As to the conversion, this was a BCF (Boeing Converted Freighter), which roughly 1/3 of the Amazon Air fleet at Atlas is. (The rest are BDSFs from IAI.) This one was converted at QPG. Almost always, the conversion house does very heavy maintenance at the time of conversion with additional inspection/maintenance done by the airline at around the same time. The goal is to give the aircraft another 20 years of service following the conversion. Sometimes, after conversion, the different duty that the airframe now sees reveals issues that may not have arisen at the previous airline. Also, little details and differences based on when-built and for-whom reveal themselves in interesting ways. (ATSG had an issue like this on one conversion, relating to flap deployment difficulty, that took a concerted effort to solve. Had to do with behavior of one version of actuator in long stage lengths in deep cold. However, that manifested shortly after conversion.) There have been so many 767s converted at this point that I wouldn't be placing any bets on that of itself being an issue.
 
wjcandee
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Re: Atlas Air 3591 Down in Trinity Bay, Texas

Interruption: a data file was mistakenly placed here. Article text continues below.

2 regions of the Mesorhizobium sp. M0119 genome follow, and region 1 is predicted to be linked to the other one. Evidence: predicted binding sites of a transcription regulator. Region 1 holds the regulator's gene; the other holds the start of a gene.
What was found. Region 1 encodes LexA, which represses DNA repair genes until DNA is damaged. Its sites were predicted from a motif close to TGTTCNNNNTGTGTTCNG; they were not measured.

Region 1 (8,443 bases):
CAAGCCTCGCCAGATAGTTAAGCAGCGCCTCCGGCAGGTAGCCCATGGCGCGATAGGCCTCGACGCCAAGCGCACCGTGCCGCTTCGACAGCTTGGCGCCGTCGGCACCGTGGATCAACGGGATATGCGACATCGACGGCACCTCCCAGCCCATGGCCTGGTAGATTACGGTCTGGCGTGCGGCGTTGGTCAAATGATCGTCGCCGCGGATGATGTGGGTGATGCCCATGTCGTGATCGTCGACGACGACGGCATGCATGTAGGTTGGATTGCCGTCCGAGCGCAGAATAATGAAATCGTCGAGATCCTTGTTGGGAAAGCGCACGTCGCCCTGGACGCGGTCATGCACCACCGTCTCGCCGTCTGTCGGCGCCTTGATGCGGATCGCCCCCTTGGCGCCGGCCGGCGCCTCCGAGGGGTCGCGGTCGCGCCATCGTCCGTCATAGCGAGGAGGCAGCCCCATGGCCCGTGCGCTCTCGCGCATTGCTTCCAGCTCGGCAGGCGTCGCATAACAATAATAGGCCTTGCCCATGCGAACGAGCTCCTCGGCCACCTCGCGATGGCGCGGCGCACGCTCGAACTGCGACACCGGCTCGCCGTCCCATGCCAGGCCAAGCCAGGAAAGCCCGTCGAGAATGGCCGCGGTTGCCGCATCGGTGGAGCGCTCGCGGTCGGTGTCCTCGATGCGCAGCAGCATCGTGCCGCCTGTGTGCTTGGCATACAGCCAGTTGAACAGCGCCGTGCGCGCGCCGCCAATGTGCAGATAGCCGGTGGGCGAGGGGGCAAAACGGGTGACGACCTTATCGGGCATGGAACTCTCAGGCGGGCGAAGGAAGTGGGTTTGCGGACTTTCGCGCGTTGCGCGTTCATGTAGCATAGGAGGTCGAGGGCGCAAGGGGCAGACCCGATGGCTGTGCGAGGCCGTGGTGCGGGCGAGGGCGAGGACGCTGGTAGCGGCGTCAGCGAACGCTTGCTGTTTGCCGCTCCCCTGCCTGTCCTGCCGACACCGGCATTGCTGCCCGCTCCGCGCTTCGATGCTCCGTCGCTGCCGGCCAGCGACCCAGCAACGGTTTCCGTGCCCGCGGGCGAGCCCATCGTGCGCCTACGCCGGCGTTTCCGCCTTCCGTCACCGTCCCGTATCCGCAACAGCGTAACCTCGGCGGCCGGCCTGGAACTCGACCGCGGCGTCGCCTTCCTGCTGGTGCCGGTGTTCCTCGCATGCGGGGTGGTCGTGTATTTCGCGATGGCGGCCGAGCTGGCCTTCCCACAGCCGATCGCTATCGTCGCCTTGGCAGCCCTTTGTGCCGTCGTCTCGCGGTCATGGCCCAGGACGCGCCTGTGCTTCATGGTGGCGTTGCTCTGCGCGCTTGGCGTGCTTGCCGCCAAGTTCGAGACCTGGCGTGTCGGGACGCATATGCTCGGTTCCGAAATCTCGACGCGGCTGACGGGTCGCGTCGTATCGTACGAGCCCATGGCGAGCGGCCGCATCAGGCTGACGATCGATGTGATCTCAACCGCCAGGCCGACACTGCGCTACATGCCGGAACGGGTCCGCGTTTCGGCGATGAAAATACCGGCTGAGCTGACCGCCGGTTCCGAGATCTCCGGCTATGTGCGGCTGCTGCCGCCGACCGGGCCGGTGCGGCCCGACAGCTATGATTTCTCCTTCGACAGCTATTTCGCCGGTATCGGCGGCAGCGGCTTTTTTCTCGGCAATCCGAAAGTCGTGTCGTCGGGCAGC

Sun Feb 24, 2019 6:15 am

FlyingLaw1 wrote:
Do we know that the aircraft was nose down? Or was it simply in a high rate of descent?


There was at least one witness who told the Sheriff that it went in nose down. Take that for what it's worth. As another person pointed out somewhere, the area likely has a lot of surveillance video and we may well see (or at least hear about) some come Monday morning.
 
BoeingGuy
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Re: Atlas Air 3591 Down in Trinity Bay, Texas

Sun Feb 24, 2019 6:23 am

jetblueguy22 wrote:
usflyguy wrote:
That's a very small oil/fuel slick... did they have a malfunction and run out of fuel?